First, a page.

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Media Violence

Manasi Singhal

After the shootings in Littleton, Colorado and other incidents, the subject of the role that violence in the media plays in the aggressive behavior of youth has become an explosive issue. Many people seem to believe that the main cause behind these horrific acts was watching certain television shows, playing certain video games, or listening to certain types of music, but that is simply not the case. What the public fails to recognize, or admit, is that a large part of the blame should fall on them and not the media. Millions of people come into contact with violence in the media and a very minuscule percentage of them actually go out and commit crimes. In light of this, there must be some other factors that result in children acting in such convoluted ways, the major ones being familial relationships and the environments in which they live.

Following the situation in Columbine, there was an overflow of people, experts and laymen, who thought that they knew what was to blame for the shootings. Some of these responses were: parents, copycats, the media, the internet, guns and gun control, loss of family values, the lack of counselors in schools, and the improper storage of firearms. Just looking at this list shows that no one factor can be blamed, “various influences come together, either to twist a mind, or to give an evil direction to a mind that is already twisted.” Instead of trying to assess what the media is doing to our children, we should look at what kids are doing with what they come across in the media and why. Many observers have said playing violent video games doesn’t cause copycat behavior, but troubled kids sometimes use them to act on their aggressions. Clinical psychologist Stanton Samenow says that the problem is not what they see but what they do with what they see.

Given this, even though the media may play some role in children’s violence, it is in the capacity of providing an idea not an impetus, and thus only a small part of the problem. There are many other factors that have a much greater impact on kids, such as their parents’ behavior and the environment that they live in. There has to be something that has already twisted a mind so that it would be conducive to getting the idea from a television show or a video game that going out and shooting people is suitable behavior and okay. For example, there was a story in the news some time ago of a young girl who was shot at school by a fellow student and the media is not even mentioned as a potential cause of the incident. The boy in question had been living in a home where crack was exchanged for guns and had taken a gun that was lying around to school with the intention of hurting someone. Then, later in the day, when he got angry with a girl that talked back to him, he shot and killed her.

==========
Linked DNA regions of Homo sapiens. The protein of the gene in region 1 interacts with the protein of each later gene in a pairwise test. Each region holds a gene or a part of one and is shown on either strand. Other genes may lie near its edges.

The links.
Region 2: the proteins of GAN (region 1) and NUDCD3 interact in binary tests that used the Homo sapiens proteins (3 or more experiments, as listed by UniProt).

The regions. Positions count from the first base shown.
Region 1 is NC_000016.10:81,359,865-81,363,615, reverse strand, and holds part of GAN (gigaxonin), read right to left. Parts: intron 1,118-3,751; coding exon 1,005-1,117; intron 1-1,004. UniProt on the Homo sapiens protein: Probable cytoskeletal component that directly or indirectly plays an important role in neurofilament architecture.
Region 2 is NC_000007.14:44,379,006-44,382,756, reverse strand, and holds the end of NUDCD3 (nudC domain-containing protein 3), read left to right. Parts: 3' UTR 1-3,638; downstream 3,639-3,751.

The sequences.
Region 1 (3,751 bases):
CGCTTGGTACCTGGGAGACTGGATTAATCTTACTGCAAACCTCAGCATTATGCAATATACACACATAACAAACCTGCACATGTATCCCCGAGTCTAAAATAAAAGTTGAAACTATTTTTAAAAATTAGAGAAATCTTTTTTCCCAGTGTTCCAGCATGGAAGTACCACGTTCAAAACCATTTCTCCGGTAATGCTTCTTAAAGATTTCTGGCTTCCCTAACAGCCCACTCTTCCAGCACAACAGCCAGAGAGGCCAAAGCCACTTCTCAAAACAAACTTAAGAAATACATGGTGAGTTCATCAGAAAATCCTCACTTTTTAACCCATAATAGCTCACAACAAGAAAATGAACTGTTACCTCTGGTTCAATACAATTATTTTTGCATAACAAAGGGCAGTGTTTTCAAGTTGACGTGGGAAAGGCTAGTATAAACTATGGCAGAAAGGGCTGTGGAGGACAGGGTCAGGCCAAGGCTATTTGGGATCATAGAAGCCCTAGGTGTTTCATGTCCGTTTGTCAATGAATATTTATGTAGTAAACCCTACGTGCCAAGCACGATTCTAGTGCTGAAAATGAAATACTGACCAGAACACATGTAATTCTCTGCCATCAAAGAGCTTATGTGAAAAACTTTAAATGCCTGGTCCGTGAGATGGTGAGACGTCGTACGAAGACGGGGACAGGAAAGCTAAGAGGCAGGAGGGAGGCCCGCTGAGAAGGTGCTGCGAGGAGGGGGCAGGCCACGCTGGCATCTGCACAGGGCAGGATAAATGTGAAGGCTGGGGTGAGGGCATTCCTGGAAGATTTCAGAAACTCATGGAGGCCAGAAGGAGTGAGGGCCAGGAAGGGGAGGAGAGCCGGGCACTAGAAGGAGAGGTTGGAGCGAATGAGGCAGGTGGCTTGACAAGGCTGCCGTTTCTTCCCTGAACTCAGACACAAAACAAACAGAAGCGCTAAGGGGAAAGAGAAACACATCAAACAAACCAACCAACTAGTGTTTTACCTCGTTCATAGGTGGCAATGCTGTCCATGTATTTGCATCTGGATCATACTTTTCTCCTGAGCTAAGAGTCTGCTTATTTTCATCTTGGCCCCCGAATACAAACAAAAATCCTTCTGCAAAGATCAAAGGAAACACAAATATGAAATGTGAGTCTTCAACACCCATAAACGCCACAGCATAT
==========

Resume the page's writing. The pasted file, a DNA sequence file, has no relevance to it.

In this situation, the fault was clearly with the parents and not the media, but I think that the facts of this case have some relevance to other incidents as well. One cannot ignore the fact that without access to the weapons that these children have used, they would not have been able to do any lasting damage. Also, it is the parents’ responsibility to keep an eye on their children, to see what activities they are involved in and what they are up to. Having tougher laws on gun control and the availability of weapons to minors would also help considerably.

Another behavior that the media has been blamed for is the actions young children may take while watching cartoon characters doing crazy and impossible things, though the blame for this also rests mostly on the shoulders of the parents. It should be obvious that little kids may internalize the things they see on television and view the occurrences as real and possible. “Young children do not process information in the same way as adults. Nor do they have the experience or judgment to evaluate what they see…children between the ages of six and ten may believe that most of what they see on TV is true to life.” The media has realized this and many cartoons often coin the phrase, “Kids, don’t try this at home,” but it is primarily the parents who should be teaching their children the difference between illusion and reality and make them understand that much of what they see on television is not real.

There are many reasons for the violent actions of children but most of them result from their environment rather than what they are exposed to in the outside world. The media cannot be blamed for all the faults of parents in raising their children in an environment and with the values that allow them to believe that the use of weapons is acceptable and allows easy access to them. The media can also not be blamed for the fact that young children or even older ones may act on what they see, believing it to be real and all right as that is something wrong with the child. It is the responsibility of the family and society to teach their youth good values and provide them with a place where they can discuss their problems instead of blindly acting on them.

(Manasi Singhal is a freshman at Dartmouth College. )

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